Microsoft unfriends developers for Kin social device

Microsoft finally took the wraps off its long-rumored Project Pink effort by formally announcing Kin One and Kin Two, a pair of devices designed expressly for mobile social networking and multimedia sharing. Manufactured by Sharp and available in the U.S. from Verizon Wireless beginning next month, the touchscreen-based, camera-enabled Kin phones automatically bring together feeds from services including Facebook, MySpace and Twitter via the Kin Loop, an always-on homescreen UI that automatically prioritizes status updates, messages, feeds and photos from contacts identified by users as their favorite people. The cloud-based Kin Studio automatically backs up texts, call history, photos, videos and contacts, and presents images and video content in an online visual timeline; in addition, the Kin devices integrates with Microsoft's Zune digital media services and Bing web search services.

The Kin phones introduce a new version of Microsoft's mobile operating system, separate from both the current Windows Mobile 6.5 and the forthcoming Windows Phone 7. During a media presentation Monday, Microsoft's Entertainment and Devices Division president Robbie Bach said Kin incorporates some elements of Windows Phone 7 but adds a new interface layer. "If you are focused on social connection, self expression and a digital life, how do you bring that to a phone?" Bach said. "As we were working on Windows Phone 7, we decided we had an opportunity to go after this social group of people."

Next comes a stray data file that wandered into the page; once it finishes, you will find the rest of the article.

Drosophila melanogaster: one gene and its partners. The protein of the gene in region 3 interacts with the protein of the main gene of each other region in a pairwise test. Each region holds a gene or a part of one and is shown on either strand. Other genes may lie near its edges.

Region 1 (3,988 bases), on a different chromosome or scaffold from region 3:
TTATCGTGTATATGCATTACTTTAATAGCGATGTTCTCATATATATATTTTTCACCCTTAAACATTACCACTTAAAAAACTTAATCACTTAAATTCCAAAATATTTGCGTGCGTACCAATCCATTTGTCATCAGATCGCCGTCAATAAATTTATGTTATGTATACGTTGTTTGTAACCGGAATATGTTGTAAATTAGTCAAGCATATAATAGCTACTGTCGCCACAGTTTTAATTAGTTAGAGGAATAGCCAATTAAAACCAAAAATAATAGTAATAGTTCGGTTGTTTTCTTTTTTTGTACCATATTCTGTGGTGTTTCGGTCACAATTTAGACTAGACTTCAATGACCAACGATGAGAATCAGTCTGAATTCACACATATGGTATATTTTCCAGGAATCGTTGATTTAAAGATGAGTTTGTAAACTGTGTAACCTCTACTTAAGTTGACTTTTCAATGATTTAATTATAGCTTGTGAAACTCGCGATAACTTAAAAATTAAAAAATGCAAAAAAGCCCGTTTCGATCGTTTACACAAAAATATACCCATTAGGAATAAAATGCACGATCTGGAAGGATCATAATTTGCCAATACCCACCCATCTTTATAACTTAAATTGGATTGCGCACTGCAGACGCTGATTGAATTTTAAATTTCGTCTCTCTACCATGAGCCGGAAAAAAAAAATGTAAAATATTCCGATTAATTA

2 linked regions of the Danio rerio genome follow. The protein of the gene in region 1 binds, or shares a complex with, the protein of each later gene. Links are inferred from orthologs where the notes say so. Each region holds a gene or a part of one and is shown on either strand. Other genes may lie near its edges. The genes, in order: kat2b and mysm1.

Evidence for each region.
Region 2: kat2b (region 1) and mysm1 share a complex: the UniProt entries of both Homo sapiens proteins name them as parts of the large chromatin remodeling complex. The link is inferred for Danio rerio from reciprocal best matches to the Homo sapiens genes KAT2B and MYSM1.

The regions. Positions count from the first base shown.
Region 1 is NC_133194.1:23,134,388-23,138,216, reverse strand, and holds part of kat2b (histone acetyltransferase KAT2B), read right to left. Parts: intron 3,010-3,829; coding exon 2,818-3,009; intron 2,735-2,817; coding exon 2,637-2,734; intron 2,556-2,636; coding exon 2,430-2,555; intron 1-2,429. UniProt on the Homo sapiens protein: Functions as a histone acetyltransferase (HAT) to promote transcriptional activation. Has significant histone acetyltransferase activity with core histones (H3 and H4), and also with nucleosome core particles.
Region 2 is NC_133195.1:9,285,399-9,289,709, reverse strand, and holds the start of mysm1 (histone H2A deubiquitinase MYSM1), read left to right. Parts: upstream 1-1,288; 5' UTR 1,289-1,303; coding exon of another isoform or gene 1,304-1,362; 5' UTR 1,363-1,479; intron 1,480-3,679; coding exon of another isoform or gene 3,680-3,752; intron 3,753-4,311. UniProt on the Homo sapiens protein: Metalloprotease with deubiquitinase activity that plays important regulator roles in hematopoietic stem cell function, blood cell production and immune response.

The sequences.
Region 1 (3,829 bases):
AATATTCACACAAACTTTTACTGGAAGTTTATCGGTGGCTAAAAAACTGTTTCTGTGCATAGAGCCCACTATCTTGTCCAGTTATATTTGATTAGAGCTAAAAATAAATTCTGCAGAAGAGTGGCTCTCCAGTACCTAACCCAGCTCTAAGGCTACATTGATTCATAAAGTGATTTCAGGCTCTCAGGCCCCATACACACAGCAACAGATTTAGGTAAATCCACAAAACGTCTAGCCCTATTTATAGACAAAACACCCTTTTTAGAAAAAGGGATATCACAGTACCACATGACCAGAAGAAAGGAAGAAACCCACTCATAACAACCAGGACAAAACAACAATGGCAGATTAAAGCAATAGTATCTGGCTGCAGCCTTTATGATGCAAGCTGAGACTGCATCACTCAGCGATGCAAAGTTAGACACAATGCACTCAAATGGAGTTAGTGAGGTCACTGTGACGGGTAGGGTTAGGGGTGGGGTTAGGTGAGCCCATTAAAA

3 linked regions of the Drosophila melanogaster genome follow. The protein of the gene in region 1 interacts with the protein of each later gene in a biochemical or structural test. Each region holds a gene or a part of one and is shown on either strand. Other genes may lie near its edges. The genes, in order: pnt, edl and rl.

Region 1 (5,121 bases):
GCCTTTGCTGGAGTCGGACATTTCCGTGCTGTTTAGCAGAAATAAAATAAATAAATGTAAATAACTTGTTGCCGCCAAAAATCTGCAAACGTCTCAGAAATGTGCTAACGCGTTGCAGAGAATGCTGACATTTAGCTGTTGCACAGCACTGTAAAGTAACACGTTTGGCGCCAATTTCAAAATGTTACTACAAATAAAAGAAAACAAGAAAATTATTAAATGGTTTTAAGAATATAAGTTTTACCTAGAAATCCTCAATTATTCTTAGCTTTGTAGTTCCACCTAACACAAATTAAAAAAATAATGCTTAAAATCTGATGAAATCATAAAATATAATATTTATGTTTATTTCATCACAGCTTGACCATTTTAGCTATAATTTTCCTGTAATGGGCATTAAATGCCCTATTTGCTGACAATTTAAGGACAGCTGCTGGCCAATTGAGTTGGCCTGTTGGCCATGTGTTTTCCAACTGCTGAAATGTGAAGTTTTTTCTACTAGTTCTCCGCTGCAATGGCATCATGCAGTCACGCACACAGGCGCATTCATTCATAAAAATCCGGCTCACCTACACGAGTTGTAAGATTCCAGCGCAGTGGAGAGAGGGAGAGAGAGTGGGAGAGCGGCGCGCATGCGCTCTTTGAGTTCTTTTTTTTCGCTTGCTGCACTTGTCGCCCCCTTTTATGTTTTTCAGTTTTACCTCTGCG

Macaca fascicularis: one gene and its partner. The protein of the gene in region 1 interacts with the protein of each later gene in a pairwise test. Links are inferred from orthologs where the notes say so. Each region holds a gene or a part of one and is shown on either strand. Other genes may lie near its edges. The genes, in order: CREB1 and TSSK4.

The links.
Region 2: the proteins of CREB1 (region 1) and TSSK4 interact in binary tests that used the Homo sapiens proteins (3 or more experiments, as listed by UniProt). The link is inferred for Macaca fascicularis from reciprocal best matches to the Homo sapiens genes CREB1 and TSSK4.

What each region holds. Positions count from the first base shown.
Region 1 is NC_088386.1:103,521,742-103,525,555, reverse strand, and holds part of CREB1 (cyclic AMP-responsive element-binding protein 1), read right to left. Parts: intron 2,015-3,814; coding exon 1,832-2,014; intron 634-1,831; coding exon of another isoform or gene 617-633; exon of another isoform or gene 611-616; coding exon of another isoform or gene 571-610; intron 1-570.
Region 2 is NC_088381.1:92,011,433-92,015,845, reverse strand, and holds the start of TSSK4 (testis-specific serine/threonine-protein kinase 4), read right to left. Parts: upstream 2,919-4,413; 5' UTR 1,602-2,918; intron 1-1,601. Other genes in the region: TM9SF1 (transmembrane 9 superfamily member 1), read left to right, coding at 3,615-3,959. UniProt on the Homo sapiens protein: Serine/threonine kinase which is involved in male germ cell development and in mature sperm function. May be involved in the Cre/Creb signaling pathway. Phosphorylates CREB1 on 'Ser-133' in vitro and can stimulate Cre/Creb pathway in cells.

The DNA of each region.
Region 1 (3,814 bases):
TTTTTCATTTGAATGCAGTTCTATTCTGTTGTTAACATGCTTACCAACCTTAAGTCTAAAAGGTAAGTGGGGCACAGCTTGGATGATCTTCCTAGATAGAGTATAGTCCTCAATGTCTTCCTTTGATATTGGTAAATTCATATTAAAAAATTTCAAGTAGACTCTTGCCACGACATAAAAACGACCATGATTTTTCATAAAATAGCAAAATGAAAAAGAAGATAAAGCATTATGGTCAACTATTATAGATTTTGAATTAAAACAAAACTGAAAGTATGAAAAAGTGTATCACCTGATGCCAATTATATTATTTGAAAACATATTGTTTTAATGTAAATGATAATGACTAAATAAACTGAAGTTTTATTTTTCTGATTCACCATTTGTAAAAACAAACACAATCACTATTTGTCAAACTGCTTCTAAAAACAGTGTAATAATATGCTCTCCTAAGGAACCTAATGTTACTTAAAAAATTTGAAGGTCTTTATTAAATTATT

Microsoft notes that the Kin phones will not offer access to its Windows Phone Marketplace application storefront, nor will consumers be given the latitude to customize which applications are available to them. Instead, Microsoft will push out periodic app updates to all Kin handsets, group product manager Roger Snyder tells Forbes.

"We think Kin will be--finally--a successful foray for Microsoft into the consumer mobile world," blogs Forrester Research analyst Charles Golvin. "What is less clear is the role Kin devices will play in supporting the Windows Phone brand. Microsoft acknowledged that they envision an upgrade path whereby Kim owners will, eventually, step up to a Windows Phone 7. But developers will now see three different instantiations of the Windows Phone platform: the current (nee Windows Mobile) platform, Kin, and the upcoming Windows Phone 7. While the latter two share some code elements, Kin is not even available to developers... With Apple offering developers a single platform of more than 85 million devices (including iPod touch), and a gathering tsunami of Android devices hitting the market, we think Microsoft would be better off focusing their value proposition to developers, not making it more confusing."

For more on Microsoft's Kin launch:
- read this Forbes article

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